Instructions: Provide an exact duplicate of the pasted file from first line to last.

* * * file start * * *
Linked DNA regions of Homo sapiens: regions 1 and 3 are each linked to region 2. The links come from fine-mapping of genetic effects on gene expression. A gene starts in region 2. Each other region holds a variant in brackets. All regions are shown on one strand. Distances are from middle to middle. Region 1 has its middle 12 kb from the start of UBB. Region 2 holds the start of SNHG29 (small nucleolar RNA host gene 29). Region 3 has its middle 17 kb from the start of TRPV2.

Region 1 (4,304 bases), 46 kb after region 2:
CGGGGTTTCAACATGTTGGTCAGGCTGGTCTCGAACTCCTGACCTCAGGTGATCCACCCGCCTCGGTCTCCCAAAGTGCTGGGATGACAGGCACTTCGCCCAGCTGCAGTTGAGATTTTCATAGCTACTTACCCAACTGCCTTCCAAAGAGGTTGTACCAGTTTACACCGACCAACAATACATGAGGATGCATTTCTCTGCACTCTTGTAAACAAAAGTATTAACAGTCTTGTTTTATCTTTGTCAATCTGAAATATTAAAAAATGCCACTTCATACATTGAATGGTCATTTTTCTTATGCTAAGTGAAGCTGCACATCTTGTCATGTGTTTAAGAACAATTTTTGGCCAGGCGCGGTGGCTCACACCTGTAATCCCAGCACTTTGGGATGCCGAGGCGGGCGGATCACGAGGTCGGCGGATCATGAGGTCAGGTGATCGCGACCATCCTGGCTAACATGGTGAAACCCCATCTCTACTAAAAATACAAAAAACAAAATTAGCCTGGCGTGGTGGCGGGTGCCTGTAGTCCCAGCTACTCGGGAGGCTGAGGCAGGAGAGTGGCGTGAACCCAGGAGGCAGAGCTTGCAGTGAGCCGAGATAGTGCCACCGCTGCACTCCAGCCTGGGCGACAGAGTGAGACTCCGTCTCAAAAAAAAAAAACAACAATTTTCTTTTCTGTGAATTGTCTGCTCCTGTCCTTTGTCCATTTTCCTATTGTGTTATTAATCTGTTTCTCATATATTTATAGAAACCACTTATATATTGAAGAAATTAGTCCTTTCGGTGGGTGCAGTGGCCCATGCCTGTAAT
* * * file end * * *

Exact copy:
Linked DNA regions of Homo sapiens: regions 1 and 3 are each linked to region 2. The links come from fine-mapping of genetic effects on gene expression. A gene starts in region 2. Each other region holds a variant in brackets. All regions are shown on one strand. Distances are from middle to middle. Region 1 has its middle 12 kb from the start of UBB. Region 2 holds the start of SNHG29 (small nucleolar RNA host gene 29). Region 3 has its middle 17 kb from the start of TRPV2.

Region 1 (4,304 bases), 46 kb after region 2:
CGGGGTTTCAACATGTTGGTCAGGCTGGTCTCGAACTCCTGACCTCAGGTGATCCACCCGCCTCGGTCTCCCAAAGTGCTGGGATGACAGGCACTTCGCCCAGCTGCAGTTGAGATTTTCATAGCTACTTACCCAACTGCCTTCCAAAGAGGTTGTACCAGTTTACACCGACCAACAATACATGAGGATGCATTTCTCTGCACTCTTGTAAACAAAAGTATTAACAGTCTTGTTTTATCTTTGTCAATCTGAAATATTAAAAAATGCCACTTCATACATTGAATGGTCATTTTTCTTATGCTAAGTGAAGCTGCACATCTTGTCATGTGTTTAAGAACAATTTTTGGCCAGGCGCGGTGGCTCACACCTGTAATCCCAGCACTTTGGGATGCCGAGGCGGGCGGATCACGAGGTCGGCGGATCATGAGGTCAGGTGATCGCGACCATCCTGGCTAACATGGTGAAACCCCATCTCTACTAAAAATACAAAAAACAAAATTAGCCTGGCGTGGTGGCGGGTGCCTGTAGTCCCAGCTACTCGGGAGGCTGAGGCAGGAGAGTGGCGTGAACCCAGGAGGCAGAGCTTGCAGTGAGCCGAGATAGTGCCACCGCTGCACTCCAGCCTGGGCGACAGAGTGAGACTCCGTCTCAAAAAAAAAAAACAACAATTTTCTTTTCTGTGAATTGTCTGCTCCTGTCCTTTGTCCATTTTCCTATTGTGTTATTAATCTGTTTCTCATATATTTATAGAAACCACTTATATATTGAAGAAATTAGTCCTTTCGGTGGGTGCAGTGGCCCATGCCTGTAAT